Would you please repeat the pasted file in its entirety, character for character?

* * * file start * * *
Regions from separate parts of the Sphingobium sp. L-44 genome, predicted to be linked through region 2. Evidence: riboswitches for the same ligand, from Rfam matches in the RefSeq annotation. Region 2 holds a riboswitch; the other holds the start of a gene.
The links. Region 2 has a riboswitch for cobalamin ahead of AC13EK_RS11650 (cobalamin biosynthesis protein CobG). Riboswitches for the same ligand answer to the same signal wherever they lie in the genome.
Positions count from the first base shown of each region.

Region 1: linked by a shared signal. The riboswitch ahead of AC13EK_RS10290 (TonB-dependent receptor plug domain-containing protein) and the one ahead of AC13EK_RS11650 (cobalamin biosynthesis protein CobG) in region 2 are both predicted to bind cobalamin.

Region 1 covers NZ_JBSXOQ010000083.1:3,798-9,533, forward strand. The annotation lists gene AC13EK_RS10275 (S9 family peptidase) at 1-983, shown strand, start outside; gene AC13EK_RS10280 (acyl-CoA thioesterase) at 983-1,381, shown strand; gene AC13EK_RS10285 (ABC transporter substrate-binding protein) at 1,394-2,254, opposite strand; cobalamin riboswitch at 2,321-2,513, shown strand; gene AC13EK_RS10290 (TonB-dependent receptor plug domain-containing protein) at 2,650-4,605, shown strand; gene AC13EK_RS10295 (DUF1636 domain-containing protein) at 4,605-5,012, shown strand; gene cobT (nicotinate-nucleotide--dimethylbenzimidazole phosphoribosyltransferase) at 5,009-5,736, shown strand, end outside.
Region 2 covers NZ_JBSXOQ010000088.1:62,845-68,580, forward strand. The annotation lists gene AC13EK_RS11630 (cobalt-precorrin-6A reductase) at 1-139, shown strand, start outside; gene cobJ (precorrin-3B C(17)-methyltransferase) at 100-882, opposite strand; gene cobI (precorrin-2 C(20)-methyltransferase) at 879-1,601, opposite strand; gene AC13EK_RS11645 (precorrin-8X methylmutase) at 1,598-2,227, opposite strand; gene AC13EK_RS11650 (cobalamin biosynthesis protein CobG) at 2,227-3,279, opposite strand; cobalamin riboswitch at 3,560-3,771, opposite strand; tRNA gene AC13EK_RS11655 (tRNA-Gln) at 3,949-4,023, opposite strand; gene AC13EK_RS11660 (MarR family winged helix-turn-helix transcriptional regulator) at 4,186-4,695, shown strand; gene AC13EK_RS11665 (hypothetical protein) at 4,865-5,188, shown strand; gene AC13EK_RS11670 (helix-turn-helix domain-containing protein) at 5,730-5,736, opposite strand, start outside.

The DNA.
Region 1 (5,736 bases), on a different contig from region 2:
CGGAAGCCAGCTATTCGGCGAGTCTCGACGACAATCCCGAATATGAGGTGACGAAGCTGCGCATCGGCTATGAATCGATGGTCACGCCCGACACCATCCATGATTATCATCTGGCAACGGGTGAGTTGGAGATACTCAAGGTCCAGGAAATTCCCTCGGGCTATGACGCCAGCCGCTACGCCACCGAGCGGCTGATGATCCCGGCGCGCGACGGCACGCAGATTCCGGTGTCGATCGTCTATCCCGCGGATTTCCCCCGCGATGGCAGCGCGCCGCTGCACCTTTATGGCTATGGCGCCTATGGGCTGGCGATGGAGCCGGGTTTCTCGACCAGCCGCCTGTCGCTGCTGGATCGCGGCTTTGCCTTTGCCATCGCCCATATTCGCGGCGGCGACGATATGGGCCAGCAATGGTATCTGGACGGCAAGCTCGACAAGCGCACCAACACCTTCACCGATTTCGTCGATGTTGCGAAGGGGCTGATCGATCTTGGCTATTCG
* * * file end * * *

Regions from separate parts of the Sphingobium sp. L-44 genome, predicted to be linked through region 2. Evidence: riboswitches for the same ligand, from Rfam matches in the RefSeq annotation. Region 2 holds a riboswitch; the other holds the start of a gene.
The links. Region 2 has a riboswitch for cobalamin ahead of AC13EK_RS11650 (cobalamin biosynthesis protein CobG). Riboswitches for the same ligand answer to the same signal wherever they lie in the genome.
Positions count from the first base shown of each region.

Region 1: linked by a shared signal. The riboswitch ahead of AC13EK_RS10290 (TonB-dependent receptor plug domain-containing protein) and the one ahead of AC13EK_RS11650 (cobalamin biosynthesis protein CobG) in region 2 are both predicted to bind cobalamin.

Region 1 covers NZ_JBSXOQ010000083.1:3,798-9,533, forward strand. The annotation lists gene AC13EK_RS10275 (S9 family peptidase) at 1-983, shown strand, start outside; gene AC13EK_RS10280 (acyl-CoA thioesterase) at 983-1,381, shown strand; gene AC13EK_RS10285 (ABC transporter substrate-binding protein) at 1,394-2,254, opposite strand; cobalamin riboswitch at 2,321-2,513, shown strand; gene AC13EK_RS10290 (TonB-dependent receptor plug domain-containing protein) at 2,650-4,605, shown strand; gene AC13EK_RS10295 (DUF1636 domain-containing protein) at 4,605-5,012, shown strand; gene cobT (nicotinate-nucleotide--dimethylbenzimidazole phosphoribosyltransferase) at 5,009-5,736, shown strand, end outside.
Region 2 covers NZ_JBSXOQ010000088.1:62,845-68,580, forward strand. The annotation lists gene AC13EK_RS11630 (cobalt-precorrin-6A reductase) at 1-139, shown strand, start outside; gene cobJ (precorrin-3B C(17)-methyltransferase) at 100-882, opposite strand; gene cobI (precorrin-2 C(20)-methyltransferase) at 879-1,601, opposite strand; gene AC13EK_RS11645 (precorrin-8X methylmutase) at 1,598-2,227, opposite strand; gene AC13EK_RS11650 (cobalamin biosynthesis protein CobG) at 2,227-3,279, opposite strand; cobalamin riboswitch at 3,560-3,771, opposite strand; tRNA gene AC13EK_RS11655 (tRNA-Gln) at 3,949-4,023, opposite strand; gene AC13EK_RS11660 (MarR family winged helix-turn-helix transcriptional regulator) at 4,186-4,695, shown strand; gene AC13EK_RS11665 (hypothetical protein) at 4,865-5,188, shown strand; gene AC13EK_RS11670 (helix-turn-helix domain-containing protein) at 5,730-5,736, opposite strand, start outside.

The DNA.
Region 1 (5,736 bases), on a different contig from region 2:
CGGAAGCCAGCTATTCGGCGAGTCTCGACGACAATCCCGAATATGAGGTGACGAAGCTGCGCATCGGCTATGAATCGATGGTCACGCCCGACACCATCCATGATTATCATCTGGCAACGGGTGAGTTGGAGATACTCAAGGTCCAGGAAATTCCCTCGGGCTATGACGCCAGCCGCTACGCCACCGAGCGGCTGATGATCCCGGCGCGCGACGGCACGCAGATTCCGGTGTCGATCGTCTATCCCGCGGATTTCCCCCGCGATGGCAGCGCGCCGCTGCACCTTTATGGCTATGGCGCCTATGGGCTGGCGATGGAGCCGGGTTTCTCGACCAGCCGCCTGTCGCTGCTGGATCGCGGCTTTGCCTTTGCCATCGCCCATATTCGCGGCGGCGACGATATGGGCCAGCAATGGTATCTGGACGGCAAGCTCGACAAGCGCACCAACACCTTCACCGATTTCGTCGATGTTGCGAAGGGGCTGATCGATCTTGGCTATTCG